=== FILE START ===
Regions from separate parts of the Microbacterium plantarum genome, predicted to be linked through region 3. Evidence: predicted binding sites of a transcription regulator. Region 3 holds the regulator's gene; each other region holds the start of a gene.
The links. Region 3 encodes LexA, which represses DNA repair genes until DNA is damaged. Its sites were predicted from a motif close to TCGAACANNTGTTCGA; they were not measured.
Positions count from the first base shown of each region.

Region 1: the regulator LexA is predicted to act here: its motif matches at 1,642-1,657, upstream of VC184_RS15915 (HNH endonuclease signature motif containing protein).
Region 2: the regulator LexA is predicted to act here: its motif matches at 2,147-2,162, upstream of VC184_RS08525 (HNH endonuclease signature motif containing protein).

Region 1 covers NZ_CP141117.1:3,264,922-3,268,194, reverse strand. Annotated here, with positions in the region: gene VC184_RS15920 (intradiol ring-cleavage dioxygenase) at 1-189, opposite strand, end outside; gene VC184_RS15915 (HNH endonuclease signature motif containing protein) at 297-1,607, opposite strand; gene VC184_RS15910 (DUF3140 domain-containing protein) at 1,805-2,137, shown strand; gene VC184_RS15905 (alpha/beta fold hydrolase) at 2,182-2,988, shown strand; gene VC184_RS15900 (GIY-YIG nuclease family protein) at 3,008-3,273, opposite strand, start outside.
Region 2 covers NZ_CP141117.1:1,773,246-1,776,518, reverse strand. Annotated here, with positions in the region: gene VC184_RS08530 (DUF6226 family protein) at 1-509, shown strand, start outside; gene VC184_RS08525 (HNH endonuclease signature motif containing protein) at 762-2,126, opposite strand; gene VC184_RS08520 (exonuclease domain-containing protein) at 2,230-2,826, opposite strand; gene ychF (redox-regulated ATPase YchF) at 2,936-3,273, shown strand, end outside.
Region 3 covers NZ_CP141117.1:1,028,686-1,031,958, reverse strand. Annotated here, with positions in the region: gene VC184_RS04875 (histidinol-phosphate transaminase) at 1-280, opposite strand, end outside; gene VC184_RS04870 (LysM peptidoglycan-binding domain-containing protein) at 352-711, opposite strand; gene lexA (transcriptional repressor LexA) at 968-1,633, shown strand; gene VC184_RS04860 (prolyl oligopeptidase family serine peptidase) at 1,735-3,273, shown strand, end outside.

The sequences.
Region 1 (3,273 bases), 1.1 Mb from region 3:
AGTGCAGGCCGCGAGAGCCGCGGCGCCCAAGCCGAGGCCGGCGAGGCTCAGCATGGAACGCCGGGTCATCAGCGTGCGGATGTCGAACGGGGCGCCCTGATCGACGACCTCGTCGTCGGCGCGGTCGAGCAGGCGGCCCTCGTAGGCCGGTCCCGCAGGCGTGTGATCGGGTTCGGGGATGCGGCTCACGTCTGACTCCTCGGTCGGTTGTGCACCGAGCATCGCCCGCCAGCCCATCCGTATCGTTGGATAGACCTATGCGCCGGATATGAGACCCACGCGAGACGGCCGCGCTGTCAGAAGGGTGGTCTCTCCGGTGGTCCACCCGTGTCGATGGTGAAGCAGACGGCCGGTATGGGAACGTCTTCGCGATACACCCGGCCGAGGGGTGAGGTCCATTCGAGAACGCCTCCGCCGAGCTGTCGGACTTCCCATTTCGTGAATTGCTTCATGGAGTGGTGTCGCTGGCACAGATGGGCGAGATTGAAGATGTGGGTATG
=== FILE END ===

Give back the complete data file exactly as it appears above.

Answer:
Regions from separate parts of the Microbacterium plantarum genome, predicted to be linked through region 3. Evidence: predicted binding sites of a transcription regulator. Region 3 holds the regulator's gene; each other region holds the start of a gene.
The links. Region 3 encodes LexA, which represses DNA repair genes until DNA is damaged. Its sites were predicted from a motif close to TCGAACANNTGTTCGA; they were not measured.
Positions count from the first base shown of each region.

Region 1: the regulator LexA is predicted to act here: its motif matches at 1,642-1,657, upstream of VC184_RS15915 (HNH endonuclease signature motif containing protein).
Region 2: the regulator LexA is predicted to act here: its motif matches at 2,147-2,162, upstream of VC184_RS08525 (HNH endonuclease signature motif containing protein).

Region 1 covers NZ_CP141117.1:3,264,922-3,268,194, reverse strand. Annotated here, with positions in the region: gene VC184_RS15920 (intradiol ring-cleavage dioxygenase) at 1-189, opposite strand, end outside; gene VC184_RS15915 (HNH endonuclease signature motif containing protein) at 297-1,607, opposite strand; gene VC184_RS15910 (DUF3140 domain-containing protein) at 1,805-2,137, shown strand; gene VC184_RS15905 (alpha/beta fold hydrolase) at 2,182-2,988, shown strand; gene VC184_RS15900 (GIY-YIG nuclease family protein) at 3,008-3,273, opposite strand, start outside.
Region 2 covers NZ_CP141117.1:1,773,246-1,776,518, reverse strand. Annotated here, with positions in the region: gene VC184_RS08530 (DUF6226 family protein) at 1-509, shown strand, start outside; gene VC184_RS08525 (HNH endonuclease signature motif containing protein) at 762-2,126, opposite strand; gene VC184_RS08520 (exonuclease domain-containing protein) at 2,230-2,826, opposite strand; gene ychF (redox-regulated ATPase YchF) at 2,936-3,273, shown strand, end outside.
Region 3 covers NZ_CP141117.1:1,028,686-1,031,958, reverse strand. Annotated here, with positions in the region: gene VC184_RS04875 (histidinol-phosphate transaminase) at 1-280, opposite strand, end outside; gene VC184_RS04870 (LysM peptidoglycan-binding domain-containing protein) at 352-711, opposite strand; gene lexA (transcriptional repressor LexA) at 968-1,633, shown strand; gene VC184_RS04860 (prolyl oligopeptidase family serine peptidase) at 1,735-3,273, shown strand, end outside.

The sequences.
Region 1 (3,273 bases), 1.1 Mb from region 3:
AGTGCAGGCCGCGAGAGCCGCGGCGCCCAAGCCGAGGCCGGCGAGGCTCAGCATGGAACGCCGGGTCATCAGCGTGCGGATGTCGAACGGGGCGCCCTGATCGACGACCTCGTCGTCGGCGCGGTCGAGCAGGCGGCCCTCGTAGGCCGGTCCCGCAGGCGTGTGATCGGGTTCGGGGATGCGGCTCACGTCTGACTCCTCGGTCGGTTGTGCACCGAGCATCGCCCGCCAGCCCATCCGTATCGTTGGATAGACCTATGCGCCGGATATGAGACCCACGCGAGACGGCCGCGCTGTCAGAAGGGTGGTCTCTCCGGTGGTCCACCCGTGTCGATGGTGAAGCAGACGGCCGGTATGGGAACGTCTTCGCGATACACCCGGCCGAGGGGTGAGGTCCATTCGAGAACGCCTCCGCCGAGCTGTCGGACTTCCCATTTCGTGAATTGCTTCATGGAGTGGTGTCGCTGGCACAGATGGGCGAGATTGAAGATGTGGGTATG